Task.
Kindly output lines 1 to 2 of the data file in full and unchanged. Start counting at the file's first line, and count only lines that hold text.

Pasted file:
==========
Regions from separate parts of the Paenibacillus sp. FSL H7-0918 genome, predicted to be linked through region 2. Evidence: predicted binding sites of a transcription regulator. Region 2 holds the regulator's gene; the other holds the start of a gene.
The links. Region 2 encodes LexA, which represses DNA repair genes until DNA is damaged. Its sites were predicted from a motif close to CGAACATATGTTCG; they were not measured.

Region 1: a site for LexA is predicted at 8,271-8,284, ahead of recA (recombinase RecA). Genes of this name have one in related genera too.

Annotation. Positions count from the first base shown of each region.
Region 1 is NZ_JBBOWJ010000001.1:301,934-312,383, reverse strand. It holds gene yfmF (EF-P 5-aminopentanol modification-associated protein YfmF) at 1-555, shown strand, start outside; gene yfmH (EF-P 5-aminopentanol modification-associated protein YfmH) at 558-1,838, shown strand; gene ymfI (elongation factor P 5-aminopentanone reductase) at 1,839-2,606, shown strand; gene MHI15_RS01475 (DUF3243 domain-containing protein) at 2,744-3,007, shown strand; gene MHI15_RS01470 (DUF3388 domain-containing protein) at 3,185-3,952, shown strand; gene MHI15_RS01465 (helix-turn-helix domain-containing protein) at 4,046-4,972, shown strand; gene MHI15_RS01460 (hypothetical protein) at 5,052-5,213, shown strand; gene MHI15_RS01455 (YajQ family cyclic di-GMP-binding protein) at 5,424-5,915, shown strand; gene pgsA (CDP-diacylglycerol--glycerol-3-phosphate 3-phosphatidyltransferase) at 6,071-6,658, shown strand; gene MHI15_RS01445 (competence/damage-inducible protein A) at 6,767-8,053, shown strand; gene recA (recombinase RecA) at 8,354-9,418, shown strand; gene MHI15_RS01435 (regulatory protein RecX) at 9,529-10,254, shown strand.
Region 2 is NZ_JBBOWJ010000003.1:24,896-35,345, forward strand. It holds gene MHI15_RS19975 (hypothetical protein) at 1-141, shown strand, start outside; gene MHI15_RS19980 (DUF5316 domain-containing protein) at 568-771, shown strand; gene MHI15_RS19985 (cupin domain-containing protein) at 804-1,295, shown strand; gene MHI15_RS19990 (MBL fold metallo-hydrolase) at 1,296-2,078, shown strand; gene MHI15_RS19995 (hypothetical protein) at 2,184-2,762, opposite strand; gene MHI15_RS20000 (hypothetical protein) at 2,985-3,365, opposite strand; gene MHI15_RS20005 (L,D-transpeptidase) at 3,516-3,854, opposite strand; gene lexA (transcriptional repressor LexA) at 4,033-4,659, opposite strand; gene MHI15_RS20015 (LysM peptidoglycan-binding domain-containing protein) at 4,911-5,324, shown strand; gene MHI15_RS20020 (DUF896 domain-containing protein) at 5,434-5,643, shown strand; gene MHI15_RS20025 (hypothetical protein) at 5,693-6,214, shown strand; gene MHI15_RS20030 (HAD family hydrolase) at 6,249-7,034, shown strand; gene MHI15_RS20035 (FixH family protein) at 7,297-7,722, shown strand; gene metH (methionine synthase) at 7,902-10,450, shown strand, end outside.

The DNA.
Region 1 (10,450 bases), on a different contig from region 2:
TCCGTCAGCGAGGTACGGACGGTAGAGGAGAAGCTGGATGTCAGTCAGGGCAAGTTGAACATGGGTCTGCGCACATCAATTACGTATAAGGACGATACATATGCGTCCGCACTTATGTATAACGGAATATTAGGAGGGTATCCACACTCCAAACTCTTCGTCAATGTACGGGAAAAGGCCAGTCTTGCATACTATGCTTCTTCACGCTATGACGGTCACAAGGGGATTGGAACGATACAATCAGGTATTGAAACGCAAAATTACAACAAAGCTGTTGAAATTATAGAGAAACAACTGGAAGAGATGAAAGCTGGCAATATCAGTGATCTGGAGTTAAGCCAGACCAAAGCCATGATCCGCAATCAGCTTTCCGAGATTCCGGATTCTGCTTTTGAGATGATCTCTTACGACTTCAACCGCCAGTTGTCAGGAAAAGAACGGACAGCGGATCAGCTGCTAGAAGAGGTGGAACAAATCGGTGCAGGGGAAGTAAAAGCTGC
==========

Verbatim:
Regions from separate parts of the Paenibacillus sp. FSL H7-0918 genome, predicted to be linked through region 2. Evidence: predicted binding sites of a transcription regulator. Region 2 holds the regulator's gene; the other holds the start of a gene.
The links. Region 2 encodes LexA, which represses DNA repair genes until DNA is damaged. Its sites were predicted from a motif close to CGAACATATGTTCG; they were not measured.